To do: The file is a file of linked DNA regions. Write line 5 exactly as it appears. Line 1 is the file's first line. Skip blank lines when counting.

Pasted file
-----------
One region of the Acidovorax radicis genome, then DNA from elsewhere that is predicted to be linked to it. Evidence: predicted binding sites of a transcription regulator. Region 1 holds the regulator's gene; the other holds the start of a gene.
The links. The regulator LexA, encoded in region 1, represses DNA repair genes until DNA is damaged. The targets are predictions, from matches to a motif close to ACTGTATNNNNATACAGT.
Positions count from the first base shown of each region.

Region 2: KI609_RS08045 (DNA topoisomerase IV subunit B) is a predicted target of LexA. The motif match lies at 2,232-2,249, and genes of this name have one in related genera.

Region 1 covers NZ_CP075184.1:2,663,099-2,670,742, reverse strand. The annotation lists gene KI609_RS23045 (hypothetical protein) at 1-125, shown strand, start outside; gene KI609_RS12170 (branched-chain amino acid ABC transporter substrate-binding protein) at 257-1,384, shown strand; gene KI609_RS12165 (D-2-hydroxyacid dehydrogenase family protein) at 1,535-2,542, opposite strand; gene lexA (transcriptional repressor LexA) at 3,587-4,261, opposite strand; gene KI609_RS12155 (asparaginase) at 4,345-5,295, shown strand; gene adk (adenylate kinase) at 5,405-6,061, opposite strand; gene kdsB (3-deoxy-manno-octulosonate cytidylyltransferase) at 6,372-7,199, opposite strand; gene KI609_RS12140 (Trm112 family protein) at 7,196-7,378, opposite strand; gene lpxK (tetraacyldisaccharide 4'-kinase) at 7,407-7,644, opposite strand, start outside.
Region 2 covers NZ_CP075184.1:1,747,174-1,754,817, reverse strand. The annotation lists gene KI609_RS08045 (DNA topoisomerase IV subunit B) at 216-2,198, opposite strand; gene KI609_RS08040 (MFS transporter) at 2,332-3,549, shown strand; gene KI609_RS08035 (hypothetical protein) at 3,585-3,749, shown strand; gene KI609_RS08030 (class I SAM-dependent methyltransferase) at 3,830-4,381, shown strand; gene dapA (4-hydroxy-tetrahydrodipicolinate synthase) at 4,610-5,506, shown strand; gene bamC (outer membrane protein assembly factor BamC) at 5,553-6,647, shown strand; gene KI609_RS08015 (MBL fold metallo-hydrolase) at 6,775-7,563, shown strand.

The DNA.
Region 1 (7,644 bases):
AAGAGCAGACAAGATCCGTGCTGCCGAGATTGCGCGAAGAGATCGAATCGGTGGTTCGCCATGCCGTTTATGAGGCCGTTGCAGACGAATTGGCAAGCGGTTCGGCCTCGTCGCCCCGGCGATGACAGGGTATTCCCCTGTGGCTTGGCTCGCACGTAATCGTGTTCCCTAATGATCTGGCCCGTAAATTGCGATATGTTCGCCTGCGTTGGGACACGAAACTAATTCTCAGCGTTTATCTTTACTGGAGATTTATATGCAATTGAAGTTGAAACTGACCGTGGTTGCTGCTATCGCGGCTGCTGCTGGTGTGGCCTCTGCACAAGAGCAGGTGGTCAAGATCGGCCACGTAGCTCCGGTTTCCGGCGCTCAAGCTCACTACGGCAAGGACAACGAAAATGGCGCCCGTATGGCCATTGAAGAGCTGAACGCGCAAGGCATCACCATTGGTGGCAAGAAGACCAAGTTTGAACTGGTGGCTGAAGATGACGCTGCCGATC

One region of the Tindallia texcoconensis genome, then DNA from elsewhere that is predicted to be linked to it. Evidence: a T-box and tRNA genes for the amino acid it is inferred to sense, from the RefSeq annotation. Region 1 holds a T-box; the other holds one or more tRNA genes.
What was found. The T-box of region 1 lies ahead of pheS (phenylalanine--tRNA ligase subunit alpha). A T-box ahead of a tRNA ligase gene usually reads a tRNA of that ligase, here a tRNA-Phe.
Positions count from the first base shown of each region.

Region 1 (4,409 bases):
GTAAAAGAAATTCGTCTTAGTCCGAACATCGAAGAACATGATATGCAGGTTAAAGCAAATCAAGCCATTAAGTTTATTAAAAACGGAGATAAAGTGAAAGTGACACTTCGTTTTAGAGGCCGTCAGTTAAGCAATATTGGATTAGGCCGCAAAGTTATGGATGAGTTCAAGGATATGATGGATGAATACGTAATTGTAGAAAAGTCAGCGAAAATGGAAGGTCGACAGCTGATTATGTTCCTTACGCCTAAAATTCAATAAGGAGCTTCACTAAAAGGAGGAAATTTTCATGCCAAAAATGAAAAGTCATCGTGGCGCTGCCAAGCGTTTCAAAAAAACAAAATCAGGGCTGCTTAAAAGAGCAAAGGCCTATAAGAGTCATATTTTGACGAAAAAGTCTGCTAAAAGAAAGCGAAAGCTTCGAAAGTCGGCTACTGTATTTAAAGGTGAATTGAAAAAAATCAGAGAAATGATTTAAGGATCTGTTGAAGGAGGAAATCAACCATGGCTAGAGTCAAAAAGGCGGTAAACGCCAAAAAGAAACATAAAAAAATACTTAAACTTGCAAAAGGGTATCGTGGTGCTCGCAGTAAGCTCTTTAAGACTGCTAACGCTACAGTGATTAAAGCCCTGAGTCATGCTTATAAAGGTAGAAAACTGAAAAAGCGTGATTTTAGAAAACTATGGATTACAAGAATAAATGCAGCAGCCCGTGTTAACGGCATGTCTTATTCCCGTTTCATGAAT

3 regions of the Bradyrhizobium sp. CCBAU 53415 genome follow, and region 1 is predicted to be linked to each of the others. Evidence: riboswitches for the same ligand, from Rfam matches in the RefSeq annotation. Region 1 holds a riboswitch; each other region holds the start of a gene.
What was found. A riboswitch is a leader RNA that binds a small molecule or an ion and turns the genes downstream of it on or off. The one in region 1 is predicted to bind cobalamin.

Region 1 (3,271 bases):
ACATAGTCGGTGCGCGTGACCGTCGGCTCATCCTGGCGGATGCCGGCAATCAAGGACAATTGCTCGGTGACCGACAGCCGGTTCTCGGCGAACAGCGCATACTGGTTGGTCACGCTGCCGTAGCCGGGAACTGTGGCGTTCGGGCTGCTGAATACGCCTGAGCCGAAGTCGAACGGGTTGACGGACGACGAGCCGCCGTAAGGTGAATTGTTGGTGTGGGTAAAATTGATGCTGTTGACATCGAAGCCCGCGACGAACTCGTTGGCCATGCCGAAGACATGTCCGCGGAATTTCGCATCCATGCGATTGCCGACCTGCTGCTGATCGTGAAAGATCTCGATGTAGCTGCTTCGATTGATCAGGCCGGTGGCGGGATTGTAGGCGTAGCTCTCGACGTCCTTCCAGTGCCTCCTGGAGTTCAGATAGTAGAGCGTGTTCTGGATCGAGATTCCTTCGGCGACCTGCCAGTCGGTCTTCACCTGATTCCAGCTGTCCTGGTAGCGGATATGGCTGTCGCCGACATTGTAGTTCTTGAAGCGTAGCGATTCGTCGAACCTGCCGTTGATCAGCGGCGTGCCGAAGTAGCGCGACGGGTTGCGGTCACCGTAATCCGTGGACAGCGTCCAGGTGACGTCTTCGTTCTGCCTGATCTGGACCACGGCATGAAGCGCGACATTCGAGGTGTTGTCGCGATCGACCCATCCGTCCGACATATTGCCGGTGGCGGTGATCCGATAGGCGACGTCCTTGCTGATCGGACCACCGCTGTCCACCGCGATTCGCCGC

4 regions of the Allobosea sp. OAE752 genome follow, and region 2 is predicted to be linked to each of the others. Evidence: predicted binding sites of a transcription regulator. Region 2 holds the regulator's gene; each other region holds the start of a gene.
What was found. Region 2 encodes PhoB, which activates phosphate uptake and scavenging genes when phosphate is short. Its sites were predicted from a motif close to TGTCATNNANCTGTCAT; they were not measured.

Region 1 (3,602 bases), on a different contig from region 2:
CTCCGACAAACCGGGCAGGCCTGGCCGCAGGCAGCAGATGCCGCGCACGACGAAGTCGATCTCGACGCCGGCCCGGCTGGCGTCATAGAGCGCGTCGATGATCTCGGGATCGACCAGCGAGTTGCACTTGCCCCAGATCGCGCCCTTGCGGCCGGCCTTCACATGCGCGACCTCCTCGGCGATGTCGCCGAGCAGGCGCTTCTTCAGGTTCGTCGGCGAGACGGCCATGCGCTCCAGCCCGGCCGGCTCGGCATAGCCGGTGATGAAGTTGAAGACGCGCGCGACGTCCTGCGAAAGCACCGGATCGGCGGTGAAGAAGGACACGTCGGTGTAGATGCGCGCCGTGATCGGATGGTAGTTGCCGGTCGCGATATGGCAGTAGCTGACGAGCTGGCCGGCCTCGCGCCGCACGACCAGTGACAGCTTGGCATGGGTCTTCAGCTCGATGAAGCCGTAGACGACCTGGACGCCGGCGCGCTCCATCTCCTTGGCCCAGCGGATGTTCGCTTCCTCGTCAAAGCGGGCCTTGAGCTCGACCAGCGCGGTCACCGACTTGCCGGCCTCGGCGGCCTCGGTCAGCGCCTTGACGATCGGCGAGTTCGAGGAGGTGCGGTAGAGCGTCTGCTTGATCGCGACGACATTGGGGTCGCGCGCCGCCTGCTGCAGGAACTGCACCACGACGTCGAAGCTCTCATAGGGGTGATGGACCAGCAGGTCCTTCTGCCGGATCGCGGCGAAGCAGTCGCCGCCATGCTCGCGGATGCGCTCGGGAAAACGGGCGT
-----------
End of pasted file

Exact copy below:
Region 1 covers NZ_CP075184.1:2,663,099-2,670,742, reverse strand. The annotation lists gene KI609_RS23045 (hypothetical protein) at 1-125, shown strand, start outside; gene KI609_RS12170 (branched-chain amino acid ABC transporter substrate-binding protein) at 257-1,384, shown strand; gene KI609_RS12165 (D-2-hydroxyacid dehydrogenase family protein) at 1,535-2,542, opposite strand; gene lexA (transcriptional repressor LexA) at 3,587-4,261, opposite strand; gene KI609_RS12155 (asparaginase) at 4,345-5,295, shown strand; gene adk (adenylate kinase) at 5,405-6,061, opposite strand; gene kdsB (3-deoxy-manno-octulosonate cytidylyltransferase) at 6,372-7,199, opposite strand; gene KI609_RS12140 (Trm112 family protein) at 7,196-7,378, opposite strand; gene lpxK (tetraacyldisaccharide 4'-kinase) at 7,407-7,644, opposite strand, start outside.